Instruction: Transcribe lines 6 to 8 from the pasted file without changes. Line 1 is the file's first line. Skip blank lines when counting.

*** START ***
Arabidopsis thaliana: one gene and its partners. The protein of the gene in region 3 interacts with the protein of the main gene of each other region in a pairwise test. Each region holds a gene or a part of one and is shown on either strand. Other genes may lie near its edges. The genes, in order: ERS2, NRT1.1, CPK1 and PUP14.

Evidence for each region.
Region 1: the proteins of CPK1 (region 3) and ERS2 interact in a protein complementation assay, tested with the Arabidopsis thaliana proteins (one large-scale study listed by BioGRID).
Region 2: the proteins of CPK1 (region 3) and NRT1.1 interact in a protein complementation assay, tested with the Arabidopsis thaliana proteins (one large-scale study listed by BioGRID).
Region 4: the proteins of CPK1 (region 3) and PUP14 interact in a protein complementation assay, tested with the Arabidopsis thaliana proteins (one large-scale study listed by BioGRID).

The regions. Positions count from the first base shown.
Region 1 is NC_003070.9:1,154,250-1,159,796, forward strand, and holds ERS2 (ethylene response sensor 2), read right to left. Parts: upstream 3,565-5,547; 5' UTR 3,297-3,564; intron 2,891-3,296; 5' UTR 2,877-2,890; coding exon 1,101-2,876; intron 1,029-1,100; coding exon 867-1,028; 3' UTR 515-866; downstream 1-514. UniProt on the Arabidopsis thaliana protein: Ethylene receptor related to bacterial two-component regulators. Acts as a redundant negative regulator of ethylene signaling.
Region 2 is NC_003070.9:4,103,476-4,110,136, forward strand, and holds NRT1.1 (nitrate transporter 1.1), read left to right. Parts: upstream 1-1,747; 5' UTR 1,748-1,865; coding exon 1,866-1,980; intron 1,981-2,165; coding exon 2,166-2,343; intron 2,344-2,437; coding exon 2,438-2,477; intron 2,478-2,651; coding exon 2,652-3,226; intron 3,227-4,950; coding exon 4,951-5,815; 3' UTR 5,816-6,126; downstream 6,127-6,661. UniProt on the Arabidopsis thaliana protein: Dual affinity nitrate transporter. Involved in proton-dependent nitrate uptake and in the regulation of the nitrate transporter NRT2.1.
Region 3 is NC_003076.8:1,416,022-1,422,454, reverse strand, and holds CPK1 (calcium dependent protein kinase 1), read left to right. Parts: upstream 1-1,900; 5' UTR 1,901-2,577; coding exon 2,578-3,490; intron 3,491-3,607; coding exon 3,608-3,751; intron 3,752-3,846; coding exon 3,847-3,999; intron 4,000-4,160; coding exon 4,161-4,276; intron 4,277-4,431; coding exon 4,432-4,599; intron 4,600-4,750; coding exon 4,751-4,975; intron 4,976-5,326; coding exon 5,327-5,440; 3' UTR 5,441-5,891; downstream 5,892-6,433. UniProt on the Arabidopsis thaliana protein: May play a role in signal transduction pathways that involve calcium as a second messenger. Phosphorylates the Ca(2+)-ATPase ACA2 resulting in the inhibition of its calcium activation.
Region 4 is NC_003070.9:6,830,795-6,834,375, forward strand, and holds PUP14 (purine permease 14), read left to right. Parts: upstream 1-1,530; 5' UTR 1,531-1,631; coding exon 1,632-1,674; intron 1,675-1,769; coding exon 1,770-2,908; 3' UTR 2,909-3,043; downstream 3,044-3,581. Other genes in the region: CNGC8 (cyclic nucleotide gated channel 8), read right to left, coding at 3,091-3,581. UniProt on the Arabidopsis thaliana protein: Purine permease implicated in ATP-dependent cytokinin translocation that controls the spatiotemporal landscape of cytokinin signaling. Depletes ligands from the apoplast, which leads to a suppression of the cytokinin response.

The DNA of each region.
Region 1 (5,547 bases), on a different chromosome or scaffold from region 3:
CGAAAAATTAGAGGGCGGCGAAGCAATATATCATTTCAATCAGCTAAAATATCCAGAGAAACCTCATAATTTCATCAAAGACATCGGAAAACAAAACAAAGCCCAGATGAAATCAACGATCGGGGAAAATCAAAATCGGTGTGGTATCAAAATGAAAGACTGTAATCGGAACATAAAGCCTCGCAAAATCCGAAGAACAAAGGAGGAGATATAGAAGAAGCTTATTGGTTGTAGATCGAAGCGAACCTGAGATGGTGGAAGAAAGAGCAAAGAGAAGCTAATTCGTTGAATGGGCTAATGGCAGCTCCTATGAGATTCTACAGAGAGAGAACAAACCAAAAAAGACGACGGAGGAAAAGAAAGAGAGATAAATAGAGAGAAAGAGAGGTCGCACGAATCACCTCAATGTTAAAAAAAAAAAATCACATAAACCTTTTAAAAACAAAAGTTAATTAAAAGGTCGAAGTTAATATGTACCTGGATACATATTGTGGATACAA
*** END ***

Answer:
The regions. Positions count from the first base shown.
Region 1 is NC_003070.9:1,154,250-1,159,796, forward strand, and holds ERS2 (ethylene response sensor 2), read right to left. Parts: upstream 3,565-5,547; 5' UTR 3,297-3,564; intron 2,891-3,296; 5' UTR 2,877-2,890; coding exon 1,101-2,876; intron 1,029-1,100; coding exon 867-1,028; 3' UTR 515-866; downstream 1-514. UniProt on the Arabidopsis thaliana protein: Ethylene receptor related to bacterial two-component regulators. Acts as a redundant negative regulator of ethylene signaling.
Region 2 is NC_003070.9:4,103,476-4,110,136, forward strand, and holds NRT1.1 (nitrate transporter 1.1), read left to right. Parts: upstream 1-1,747; 5' UTR 1,748-1,865; coding exon 1,866-1,980; intron 1,981-2,165; coding exon 2,166-2,343; intron 2,344-2,437; coding exon 2,438-2,477; intron 2,478-2,651; coding exon 2,652-3,226; intron 3,227-4,950; coding exon 4,951-5,815; 3' UTR 5,816-6,126; downstream 6,127-6,661. UniProt on the Arabidopsis thaliana protein: Dual affinity nitrate transporter. Involved in proton-dependent nitrate uptake and in the regulation of the nitrate transporter NRT2.1.